A federal judge on Tuesday tossed out efforts by the nation’s large movie theater chains to force open their establishments in New Jersey, which have been closed for months as part of a set of sweeping closures meant to stamp out the spread of COVID-19.
U.S. District Judge Brian Martinotti ruled that the closure that Gov. Phil Murphy first ordered back in March did not mark a violation of First Amendment liberties. Among those theaters were Regal Cinemas, Bow Tie Cinemas, Community Theaters and Cinemark USA.
That marks a blow for the National Association of Theatres, which filed the suit on behalf of several major chains. Their injunction would have stopped the Murphy administration from “applying or enforcing” the mandated theater closure.
“In closing indoor movie theater operations,” New Jersey is “promoting the significant governmental interest of protecting public health by keeping closed areas that present heightened risks for COVID-19 transmission,” wrote Martinotti in his 33-page opinion.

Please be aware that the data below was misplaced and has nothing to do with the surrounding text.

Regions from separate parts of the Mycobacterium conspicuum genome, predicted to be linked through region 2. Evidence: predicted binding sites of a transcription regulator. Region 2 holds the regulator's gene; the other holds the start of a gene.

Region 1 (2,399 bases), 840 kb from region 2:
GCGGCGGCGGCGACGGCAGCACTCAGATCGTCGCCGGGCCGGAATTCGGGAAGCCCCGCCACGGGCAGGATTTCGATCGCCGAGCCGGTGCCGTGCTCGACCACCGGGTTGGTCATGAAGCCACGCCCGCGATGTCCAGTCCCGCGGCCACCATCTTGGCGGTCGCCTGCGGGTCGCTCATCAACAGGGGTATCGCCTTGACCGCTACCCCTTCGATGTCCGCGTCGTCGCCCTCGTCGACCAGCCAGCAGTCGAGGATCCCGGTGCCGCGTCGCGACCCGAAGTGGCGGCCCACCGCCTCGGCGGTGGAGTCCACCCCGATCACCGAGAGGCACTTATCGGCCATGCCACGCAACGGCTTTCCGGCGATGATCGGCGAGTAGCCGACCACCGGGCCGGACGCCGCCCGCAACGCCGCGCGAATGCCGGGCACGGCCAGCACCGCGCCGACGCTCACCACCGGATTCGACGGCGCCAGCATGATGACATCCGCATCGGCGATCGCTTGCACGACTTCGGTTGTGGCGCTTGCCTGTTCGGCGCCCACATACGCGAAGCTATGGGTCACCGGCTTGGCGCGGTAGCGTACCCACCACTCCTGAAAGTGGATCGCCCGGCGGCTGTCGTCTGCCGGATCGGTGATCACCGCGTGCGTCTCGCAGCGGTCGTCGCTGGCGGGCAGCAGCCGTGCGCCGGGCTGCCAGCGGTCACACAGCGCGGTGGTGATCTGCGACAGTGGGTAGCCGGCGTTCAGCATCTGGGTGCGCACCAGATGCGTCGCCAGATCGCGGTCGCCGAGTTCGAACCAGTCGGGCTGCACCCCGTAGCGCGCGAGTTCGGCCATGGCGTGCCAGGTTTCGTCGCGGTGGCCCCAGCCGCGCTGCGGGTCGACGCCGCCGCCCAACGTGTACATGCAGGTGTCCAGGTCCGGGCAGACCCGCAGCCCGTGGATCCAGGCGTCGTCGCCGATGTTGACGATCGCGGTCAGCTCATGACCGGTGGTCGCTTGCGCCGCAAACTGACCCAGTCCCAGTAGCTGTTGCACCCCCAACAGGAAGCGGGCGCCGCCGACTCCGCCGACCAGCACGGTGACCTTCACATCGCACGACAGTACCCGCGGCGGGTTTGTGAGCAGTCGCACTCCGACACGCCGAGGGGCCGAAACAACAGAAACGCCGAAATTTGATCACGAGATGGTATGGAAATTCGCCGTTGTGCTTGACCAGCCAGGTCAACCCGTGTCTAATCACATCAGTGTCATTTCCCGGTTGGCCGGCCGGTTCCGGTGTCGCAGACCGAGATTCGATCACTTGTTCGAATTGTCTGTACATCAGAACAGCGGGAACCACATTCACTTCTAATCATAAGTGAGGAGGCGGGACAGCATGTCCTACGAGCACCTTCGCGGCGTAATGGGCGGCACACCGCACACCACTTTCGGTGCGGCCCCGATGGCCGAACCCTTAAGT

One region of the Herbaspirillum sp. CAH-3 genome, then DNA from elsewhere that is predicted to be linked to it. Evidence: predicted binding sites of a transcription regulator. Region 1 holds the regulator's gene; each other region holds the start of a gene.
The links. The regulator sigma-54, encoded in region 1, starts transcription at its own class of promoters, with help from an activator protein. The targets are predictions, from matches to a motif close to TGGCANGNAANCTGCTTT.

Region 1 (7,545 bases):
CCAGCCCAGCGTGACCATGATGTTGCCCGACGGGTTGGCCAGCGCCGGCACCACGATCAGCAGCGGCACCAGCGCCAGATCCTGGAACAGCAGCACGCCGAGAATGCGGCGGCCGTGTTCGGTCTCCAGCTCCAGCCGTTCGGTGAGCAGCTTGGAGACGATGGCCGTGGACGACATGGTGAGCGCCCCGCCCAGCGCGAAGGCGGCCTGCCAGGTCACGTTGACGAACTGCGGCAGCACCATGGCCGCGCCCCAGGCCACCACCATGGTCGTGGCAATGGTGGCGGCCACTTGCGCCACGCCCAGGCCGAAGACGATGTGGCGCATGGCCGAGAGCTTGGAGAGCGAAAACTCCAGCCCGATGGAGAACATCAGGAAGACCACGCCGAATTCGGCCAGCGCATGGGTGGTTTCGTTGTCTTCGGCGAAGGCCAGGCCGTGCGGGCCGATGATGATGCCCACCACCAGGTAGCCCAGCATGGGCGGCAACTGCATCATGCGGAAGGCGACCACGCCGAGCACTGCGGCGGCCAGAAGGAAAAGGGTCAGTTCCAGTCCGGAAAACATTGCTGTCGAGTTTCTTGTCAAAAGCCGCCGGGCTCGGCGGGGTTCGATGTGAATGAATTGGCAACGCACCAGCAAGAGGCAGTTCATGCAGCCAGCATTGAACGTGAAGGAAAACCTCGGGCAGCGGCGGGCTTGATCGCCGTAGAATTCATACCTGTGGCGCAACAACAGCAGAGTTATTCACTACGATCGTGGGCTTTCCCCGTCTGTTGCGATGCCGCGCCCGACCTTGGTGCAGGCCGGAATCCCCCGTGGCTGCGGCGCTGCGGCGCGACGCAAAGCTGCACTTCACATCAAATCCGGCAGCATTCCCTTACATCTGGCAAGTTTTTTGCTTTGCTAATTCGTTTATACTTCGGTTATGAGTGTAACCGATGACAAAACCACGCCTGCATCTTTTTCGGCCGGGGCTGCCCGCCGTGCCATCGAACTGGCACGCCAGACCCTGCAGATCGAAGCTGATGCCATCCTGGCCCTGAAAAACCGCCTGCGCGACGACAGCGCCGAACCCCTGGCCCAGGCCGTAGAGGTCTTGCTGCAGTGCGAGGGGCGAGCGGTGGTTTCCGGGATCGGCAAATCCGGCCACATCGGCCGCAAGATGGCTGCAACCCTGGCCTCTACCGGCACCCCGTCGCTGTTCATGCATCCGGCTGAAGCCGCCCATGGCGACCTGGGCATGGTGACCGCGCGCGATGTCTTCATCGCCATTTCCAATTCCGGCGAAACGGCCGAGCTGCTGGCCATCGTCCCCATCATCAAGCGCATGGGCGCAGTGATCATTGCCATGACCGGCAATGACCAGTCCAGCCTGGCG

The theaters argued that religious institutions were granted the right to hold religious gatherings, and that the plaintiffs have been denied those rights because of Murphy’s order. And that theater operators could enact strict social distancing measures, limit ticket sales, install plexiglass at service areas, and adopt contactless check-ins.
But the judge did not agree, saying that the risk of transmission would increase “with prolonged person-to-person interactions.”
Theaters, Martinotti added, “necessitate a large number of individuals congregating together concurrently in one indoor location for an unusually long period of time.”
The reopening of theaters, gyms and indoor dining has for weeks been held off. Indoor dining was initially set to resume on July 2, but Murphy pulled the plug on those plans, saying it had contributed to COVID-19 rebounds across the nation.
With the state seeing a slow rebound of the virus – marked by a faster rate of spread – and fears of a second wave come the fall, theaters closures could drag on indefinitely.